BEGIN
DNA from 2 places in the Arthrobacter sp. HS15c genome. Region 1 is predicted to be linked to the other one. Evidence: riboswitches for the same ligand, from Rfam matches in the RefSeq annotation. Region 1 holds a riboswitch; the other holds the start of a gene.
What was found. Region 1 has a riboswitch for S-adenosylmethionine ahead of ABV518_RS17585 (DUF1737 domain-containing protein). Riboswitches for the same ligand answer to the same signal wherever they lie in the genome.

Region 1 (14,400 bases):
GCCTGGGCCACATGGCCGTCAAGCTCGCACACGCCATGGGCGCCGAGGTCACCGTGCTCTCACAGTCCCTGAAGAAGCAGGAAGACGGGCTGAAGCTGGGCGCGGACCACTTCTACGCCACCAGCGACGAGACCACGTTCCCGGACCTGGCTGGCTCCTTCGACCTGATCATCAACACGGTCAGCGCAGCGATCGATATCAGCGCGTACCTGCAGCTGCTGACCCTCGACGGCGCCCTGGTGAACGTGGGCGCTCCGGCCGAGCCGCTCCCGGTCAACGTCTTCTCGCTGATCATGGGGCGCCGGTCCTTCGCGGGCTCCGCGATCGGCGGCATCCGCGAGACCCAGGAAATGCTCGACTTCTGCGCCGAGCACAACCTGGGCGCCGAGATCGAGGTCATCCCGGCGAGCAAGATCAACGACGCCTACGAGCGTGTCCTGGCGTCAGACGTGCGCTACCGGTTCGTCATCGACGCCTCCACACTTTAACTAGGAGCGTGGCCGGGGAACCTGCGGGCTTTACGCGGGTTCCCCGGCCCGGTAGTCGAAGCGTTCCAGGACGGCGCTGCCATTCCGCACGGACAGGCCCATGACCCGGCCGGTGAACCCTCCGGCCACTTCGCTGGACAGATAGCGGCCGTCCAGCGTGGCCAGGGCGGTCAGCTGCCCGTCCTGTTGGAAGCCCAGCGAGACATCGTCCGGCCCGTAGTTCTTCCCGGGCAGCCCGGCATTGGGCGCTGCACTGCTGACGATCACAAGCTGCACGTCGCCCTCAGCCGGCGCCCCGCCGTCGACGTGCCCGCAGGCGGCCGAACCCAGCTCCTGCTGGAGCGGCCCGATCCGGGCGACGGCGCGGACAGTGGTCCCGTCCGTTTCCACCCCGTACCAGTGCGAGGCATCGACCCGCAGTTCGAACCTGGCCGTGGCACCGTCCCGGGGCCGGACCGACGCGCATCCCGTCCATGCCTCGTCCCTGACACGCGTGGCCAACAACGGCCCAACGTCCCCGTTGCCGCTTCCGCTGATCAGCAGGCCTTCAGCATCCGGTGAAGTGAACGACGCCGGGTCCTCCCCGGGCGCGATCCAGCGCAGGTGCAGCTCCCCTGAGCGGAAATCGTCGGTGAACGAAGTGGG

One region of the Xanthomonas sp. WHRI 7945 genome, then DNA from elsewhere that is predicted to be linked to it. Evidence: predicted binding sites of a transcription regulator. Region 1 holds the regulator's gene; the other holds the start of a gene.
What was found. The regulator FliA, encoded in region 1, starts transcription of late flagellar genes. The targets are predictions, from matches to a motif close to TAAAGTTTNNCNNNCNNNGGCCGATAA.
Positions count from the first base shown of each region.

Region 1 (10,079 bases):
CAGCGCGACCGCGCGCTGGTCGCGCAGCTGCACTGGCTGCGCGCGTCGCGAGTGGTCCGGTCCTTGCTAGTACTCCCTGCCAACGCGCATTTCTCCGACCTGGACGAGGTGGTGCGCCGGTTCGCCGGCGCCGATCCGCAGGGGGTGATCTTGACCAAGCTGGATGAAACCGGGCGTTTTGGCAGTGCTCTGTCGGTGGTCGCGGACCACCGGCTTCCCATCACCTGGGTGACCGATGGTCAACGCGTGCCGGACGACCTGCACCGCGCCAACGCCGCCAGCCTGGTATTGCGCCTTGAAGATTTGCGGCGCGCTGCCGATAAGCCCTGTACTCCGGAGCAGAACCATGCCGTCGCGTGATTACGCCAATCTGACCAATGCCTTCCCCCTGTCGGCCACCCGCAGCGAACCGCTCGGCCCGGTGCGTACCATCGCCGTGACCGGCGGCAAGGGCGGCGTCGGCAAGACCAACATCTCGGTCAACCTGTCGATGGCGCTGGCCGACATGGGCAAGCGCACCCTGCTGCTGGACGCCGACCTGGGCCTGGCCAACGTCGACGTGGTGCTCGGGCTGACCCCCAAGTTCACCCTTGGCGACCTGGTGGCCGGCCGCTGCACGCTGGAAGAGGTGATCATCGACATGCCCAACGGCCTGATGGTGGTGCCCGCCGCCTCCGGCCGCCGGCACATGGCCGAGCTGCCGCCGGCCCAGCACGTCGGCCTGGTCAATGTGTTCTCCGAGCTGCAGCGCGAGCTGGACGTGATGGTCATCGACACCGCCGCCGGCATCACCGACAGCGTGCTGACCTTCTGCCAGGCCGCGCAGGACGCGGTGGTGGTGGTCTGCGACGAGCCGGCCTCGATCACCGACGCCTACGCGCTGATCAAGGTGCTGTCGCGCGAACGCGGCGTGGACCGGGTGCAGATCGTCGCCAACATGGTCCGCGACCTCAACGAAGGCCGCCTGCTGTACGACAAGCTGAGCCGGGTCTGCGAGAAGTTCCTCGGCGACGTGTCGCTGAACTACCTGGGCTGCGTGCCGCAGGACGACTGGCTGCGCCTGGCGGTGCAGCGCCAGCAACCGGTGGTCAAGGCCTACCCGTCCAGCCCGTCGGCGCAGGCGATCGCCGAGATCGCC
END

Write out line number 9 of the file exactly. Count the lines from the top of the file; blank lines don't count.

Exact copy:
CAGCGCGACCGCGCGCTGGTCGCGCAGCTGCACTGGCTGCGCGCGTCGCGAGTGGTCCGGTCCTTGCTAGTACTCCCTGCCAACGCGCATTTCTCCGACCTGGACGAGGTGGTGCGCCGGTTCGCCGGCGCCGATCCGCAGGGGGTGATCTTGACCAAGCTGGATGAAACCGGGCGTTTTGGCAGTGCTCTGTCGGTGGTCGCGGACCACCGGCTTCCCATCACCTGGGTGACCGATGGTCAACGCGTGCCGGACGACCTGCACCGCGCCAACGCCGCCAGCCTGGTATTGCGCCTTGAAGATTTGCGGCGCGCTGCCGATAAGCCCTGTACTCCGGAGCAGAACCATGCCGTCGCGTGATTACGCCAATCTGACCAATGCCTTCCCCCTGTCGGCCACCCGCAGCGAACCGCTCGGCCCGGTGCGTACCATCGCCGTGACCGGCGGCAAGGGCGGCGTCGGCAAGACCAACATCTCGGTCAACCTGTCGATGGCGCTGGCCGACATGGGCAAGCGCACCCTGCTGCTGGACGCCGACCTGGGCCTGGCCAACGTCGACGTGGTGCTCGGGCTGACCCCCAAGTTCACCCTTGGCGACCTGGTGGCCGGCCGCTGCACGCTGGAAGAGGTGATCATCGACATGCCCAACGGCCTGATGGTGGTGCCCGCCGCCTCCGGCCGCCGGCACATGGCCGAGCTGCCGCCGGCCCAGCACGTCGGCCTGGTCAATGTGTTCTCCGAGCTGCAGCGCGAGCTGGACGTGATGGTCATCGACACCGCCGCCGGCATCACCGACAGCGTGCTGACCTTCTGCCAGGCCGCGCAGGACGCGGTGGTGGTGGTCTGCGACGAGCCGGCCTCGATCACCGACGCCTACGCGCTGATCAAGGTGCTGTCGCGCGAACGCGGCGTGGACCGGGTGCAGATCGTCGCCAACATGGTCCGCGACCTCAACGAAGGCCGCCTGCTGTACGACAAGCTGAGCCGGGTCTGCGAGAAGTTCCTCGGCGACGTGTCGCTGAACTACCTGGGCTGCGTGCCGCAGGACGACTGGCTGCGCCTGGCGGTGCAGCGCCAGCAACCGGTGGTCAAGGCCTACCCGTCCAGCCCGTCGGCGCAGGCGATCGCCGAGATCGCC